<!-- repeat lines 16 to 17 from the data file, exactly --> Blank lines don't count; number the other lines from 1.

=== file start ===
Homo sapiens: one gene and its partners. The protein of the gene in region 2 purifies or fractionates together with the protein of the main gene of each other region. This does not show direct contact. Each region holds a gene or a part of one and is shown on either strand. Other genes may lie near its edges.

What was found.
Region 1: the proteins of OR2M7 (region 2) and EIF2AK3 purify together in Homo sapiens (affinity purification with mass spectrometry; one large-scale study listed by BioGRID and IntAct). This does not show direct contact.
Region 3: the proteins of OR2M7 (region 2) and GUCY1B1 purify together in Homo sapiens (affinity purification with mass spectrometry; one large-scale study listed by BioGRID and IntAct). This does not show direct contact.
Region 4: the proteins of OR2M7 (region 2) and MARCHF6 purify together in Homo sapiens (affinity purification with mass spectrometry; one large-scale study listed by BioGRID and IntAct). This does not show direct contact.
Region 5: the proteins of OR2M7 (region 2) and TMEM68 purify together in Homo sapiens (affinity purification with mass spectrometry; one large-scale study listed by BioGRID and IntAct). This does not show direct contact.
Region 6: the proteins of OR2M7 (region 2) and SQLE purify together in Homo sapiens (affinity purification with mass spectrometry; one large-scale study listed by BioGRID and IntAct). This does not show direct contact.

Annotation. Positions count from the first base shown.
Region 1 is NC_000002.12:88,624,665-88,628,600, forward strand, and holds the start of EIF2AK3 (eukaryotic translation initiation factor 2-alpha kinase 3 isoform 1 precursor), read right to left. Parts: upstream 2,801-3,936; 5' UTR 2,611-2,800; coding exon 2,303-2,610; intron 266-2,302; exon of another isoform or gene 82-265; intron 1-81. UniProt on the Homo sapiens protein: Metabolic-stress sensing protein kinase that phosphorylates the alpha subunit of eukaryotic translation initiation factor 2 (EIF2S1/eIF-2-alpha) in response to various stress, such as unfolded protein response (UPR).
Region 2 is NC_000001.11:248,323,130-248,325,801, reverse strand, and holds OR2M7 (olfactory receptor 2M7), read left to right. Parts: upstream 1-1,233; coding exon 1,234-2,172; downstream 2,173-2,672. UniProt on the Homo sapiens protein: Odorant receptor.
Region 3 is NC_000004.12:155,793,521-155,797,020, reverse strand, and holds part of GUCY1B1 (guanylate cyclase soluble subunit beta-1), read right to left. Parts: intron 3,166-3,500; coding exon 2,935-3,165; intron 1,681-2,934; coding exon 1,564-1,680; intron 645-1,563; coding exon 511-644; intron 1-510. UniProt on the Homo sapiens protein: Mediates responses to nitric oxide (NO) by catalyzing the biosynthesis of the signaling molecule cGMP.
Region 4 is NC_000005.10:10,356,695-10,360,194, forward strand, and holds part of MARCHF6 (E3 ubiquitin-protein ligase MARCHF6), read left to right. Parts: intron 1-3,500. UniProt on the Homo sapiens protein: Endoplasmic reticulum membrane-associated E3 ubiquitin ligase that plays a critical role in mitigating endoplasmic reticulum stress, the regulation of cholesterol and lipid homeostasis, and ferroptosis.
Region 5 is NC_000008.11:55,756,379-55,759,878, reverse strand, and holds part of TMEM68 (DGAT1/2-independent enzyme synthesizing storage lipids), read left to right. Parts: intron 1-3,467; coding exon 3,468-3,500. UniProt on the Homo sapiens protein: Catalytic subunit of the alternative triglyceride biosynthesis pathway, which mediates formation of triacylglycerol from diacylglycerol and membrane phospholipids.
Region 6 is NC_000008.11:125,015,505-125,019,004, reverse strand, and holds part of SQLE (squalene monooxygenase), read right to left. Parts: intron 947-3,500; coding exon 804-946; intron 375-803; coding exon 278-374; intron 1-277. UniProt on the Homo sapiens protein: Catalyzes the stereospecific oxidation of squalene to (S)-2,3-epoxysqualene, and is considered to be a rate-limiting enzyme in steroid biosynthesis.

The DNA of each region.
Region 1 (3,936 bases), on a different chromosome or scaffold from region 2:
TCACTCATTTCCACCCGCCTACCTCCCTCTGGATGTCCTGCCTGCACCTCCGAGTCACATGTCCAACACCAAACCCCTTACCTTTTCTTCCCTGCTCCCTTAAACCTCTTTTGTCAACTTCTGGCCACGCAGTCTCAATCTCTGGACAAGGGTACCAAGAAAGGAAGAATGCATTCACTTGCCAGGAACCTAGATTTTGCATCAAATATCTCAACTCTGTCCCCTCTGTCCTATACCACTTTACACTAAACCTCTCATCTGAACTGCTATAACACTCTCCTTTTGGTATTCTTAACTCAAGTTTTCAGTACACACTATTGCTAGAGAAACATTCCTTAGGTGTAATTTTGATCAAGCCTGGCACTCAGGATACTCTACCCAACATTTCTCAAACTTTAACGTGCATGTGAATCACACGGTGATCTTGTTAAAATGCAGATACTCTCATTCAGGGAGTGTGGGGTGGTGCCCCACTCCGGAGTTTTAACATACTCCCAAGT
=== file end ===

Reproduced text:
Region 1 (3,936 bases), on a different chromosome or scaffold from region 2:
TCACTCATTTCCACCCGCCTACCTCCCTCTGGATGTCCTGCCTGCACCTCCGAGTCACATGTCCAACACCAAACCCCTTACCTTTTCTTCCCTGCTCCCTTAAACCTCTTTTGTCAACTTCTGGCCACGCAGTCTCAATCTCTGGACAAGGGTACCAAGAAAGGAAGAATGCATTCACTTGCCAGGAACCTAGATTTTGCATCAAATATCTCAACTCTGTCCCCTCTGTCCTATACCACTTTACACTAAACCTCTCATCTGAACTGCTATAACACTCTCCTTTTGGTATTCTTAACTCAAGTTTTCAGTACACACTATTGCTAGAGAAACATTCCTTAGGTGTAATTTTGATCAAGCCTGGCACTCAGGATACTCTACCCAACATTTCTCAAACTTTAACGTGCATGTGAATCACACGGTGATCTTGTTAAAATGCAGATACTCTCATTCAGGGAGTGTGGGGTGGTGCCCCACTCCGGAGTTTTAACATACTCCCAAGT